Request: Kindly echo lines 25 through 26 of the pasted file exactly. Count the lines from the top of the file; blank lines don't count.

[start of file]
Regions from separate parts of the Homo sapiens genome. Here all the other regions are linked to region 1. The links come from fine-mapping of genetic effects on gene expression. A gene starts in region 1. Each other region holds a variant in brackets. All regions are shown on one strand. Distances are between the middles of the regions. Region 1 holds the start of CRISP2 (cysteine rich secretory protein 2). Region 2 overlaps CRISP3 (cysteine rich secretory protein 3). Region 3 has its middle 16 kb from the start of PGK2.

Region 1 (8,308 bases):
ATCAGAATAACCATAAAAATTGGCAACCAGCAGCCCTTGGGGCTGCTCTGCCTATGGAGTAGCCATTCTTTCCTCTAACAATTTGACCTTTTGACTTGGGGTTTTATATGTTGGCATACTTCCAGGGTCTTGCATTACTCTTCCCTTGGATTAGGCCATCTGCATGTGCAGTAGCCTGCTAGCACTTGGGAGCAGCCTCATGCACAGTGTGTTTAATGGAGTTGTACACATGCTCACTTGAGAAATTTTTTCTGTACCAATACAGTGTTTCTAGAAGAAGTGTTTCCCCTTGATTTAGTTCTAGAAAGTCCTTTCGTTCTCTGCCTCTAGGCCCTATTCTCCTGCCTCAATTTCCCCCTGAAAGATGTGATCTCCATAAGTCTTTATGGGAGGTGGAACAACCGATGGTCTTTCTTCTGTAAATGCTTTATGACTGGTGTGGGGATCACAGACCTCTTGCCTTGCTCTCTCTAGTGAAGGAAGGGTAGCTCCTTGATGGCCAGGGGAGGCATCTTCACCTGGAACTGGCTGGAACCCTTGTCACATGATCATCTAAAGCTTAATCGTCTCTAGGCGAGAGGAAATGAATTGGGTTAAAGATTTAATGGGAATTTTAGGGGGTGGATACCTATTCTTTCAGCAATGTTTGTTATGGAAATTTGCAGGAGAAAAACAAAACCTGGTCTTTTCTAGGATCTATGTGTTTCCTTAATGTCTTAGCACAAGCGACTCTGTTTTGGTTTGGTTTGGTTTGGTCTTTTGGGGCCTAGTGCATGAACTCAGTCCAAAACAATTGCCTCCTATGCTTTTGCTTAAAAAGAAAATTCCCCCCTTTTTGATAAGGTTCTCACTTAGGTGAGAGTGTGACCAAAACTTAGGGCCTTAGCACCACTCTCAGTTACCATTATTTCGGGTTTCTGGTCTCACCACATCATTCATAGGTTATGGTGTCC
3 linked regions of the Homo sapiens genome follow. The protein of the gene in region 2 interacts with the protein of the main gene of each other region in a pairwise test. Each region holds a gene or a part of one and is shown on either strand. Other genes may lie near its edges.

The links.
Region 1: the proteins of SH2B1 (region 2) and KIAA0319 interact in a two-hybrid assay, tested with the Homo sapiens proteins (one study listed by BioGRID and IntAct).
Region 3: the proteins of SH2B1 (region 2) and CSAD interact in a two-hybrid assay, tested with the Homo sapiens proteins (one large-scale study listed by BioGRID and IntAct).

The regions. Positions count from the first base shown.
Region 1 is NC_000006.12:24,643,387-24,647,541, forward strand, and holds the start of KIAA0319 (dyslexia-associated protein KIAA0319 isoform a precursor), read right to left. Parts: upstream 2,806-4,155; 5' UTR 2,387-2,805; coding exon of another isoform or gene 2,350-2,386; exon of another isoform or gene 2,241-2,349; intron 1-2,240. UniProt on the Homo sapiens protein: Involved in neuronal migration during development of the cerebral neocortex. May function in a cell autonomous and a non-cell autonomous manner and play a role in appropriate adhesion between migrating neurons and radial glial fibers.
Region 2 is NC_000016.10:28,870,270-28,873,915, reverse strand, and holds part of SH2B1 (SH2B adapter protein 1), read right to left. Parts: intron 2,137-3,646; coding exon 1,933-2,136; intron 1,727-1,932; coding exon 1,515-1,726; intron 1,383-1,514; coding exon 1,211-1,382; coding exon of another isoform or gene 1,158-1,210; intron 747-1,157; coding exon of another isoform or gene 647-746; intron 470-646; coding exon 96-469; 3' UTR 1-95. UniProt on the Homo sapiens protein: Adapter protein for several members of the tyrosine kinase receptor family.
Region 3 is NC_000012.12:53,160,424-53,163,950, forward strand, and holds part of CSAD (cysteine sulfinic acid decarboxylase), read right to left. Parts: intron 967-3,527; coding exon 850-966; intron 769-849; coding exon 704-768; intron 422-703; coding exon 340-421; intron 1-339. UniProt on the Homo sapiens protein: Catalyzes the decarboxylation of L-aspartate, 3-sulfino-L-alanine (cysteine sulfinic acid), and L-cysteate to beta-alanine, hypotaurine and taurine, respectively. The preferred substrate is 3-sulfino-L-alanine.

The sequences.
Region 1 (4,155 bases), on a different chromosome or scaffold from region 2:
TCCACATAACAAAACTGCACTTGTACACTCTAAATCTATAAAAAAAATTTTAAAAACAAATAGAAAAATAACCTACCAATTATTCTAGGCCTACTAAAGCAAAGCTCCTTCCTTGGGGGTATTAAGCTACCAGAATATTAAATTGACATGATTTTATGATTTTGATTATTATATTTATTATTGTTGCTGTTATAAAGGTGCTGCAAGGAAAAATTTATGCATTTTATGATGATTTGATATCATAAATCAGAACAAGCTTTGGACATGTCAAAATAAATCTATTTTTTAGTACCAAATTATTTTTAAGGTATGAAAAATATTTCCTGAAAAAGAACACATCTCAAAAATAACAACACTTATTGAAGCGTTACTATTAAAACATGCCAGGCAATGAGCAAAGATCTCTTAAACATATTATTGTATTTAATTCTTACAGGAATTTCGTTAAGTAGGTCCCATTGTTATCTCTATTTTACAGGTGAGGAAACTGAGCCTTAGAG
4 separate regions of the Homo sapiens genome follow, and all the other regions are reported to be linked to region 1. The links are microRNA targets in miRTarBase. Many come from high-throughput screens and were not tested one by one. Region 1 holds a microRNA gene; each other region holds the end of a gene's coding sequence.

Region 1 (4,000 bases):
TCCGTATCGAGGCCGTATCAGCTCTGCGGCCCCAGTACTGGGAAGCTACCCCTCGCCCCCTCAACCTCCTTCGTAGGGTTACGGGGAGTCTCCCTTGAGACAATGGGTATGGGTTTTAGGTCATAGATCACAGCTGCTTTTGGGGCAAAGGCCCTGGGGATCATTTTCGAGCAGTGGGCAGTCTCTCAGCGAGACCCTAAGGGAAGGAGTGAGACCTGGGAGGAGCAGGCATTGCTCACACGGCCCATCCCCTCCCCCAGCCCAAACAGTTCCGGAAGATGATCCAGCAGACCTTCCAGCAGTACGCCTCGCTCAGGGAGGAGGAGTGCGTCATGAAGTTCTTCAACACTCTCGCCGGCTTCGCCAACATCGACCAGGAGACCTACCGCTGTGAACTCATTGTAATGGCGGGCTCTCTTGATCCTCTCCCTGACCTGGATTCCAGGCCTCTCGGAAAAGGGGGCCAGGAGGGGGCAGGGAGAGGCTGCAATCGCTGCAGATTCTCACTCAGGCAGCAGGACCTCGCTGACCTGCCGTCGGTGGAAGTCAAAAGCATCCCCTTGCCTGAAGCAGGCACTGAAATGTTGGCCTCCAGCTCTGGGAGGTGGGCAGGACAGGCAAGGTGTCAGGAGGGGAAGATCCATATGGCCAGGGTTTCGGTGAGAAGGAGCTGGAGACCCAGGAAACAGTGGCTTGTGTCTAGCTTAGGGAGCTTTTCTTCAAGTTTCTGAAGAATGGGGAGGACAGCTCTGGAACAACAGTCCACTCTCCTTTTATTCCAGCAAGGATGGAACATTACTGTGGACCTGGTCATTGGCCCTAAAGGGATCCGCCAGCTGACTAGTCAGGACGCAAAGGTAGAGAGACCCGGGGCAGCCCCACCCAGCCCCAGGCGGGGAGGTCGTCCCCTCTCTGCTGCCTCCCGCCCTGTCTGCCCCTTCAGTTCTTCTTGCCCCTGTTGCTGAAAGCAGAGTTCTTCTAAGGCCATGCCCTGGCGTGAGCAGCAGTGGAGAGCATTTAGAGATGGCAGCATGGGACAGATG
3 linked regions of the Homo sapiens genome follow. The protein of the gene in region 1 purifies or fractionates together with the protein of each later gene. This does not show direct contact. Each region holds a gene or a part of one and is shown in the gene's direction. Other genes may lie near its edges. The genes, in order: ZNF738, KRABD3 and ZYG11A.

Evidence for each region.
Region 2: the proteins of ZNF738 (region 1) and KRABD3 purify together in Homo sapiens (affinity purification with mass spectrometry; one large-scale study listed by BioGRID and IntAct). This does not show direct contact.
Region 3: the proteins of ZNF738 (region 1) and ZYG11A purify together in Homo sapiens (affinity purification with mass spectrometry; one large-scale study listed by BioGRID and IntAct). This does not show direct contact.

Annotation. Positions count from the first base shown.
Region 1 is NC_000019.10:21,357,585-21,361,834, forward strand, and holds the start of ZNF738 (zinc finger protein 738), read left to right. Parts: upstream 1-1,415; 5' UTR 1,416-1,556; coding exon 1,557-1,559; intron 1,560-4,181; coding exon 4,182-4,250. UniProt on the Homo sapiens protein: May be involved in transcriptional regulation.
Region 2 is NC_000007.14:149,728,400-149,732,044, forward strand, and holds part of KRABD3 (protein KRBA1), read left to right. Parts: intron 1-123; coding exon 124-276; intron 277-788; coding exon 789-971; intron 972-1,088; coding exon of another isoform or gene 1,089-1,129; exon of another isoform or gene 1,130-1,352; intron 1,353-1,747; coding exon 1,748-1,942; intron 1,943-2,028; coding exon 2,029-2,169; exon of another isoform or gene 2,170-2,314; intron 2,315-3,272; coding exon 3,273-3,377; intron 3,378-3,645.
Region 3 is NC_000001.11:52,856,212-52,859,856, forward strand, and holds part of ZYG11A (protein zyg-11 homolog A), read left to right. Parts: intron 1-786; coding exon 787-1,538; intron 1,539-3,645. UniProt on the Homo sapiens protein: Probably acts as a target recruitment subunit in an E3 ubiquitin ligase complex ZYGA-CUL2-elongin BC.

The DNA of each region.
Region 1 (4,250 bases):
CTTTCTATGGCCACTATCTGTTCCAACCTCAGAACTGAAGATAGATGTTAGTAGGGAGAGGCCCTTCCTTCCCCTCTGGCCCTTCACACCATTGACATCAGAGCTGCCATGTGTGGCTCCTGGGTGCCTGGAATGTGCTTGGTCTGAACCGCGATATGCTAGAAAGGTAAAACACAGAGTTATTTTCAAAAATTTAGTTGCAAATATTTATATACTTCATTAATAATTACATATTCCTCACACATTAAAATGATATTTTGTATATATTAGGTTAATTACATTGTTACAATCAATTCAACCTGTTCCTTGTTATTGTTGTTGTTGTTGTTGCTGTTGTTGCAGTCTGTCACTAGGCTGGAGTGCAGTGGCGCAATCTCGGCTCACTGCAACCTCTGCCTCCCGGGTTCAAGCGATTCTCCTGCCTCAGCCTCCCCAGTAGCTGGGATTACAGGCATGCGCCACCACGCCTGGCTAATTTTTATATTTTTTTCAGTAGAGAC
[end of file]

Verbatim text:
Region 3 is NC_000001.11:52,856,212-52,859,856, forward strand, and holds part of ZYG11A (protein zyg-11 homolog A), read left to right. Parts: intron 1-786; coding exon 787-1,538; intron 1,539-3,645. UniProt on the Homo sapiens protein: Probably acts as a target recruitment subunit in an E3 ubiquitin ligase complex ZYGA-CUL2-elongin BC.

The DNA of each region.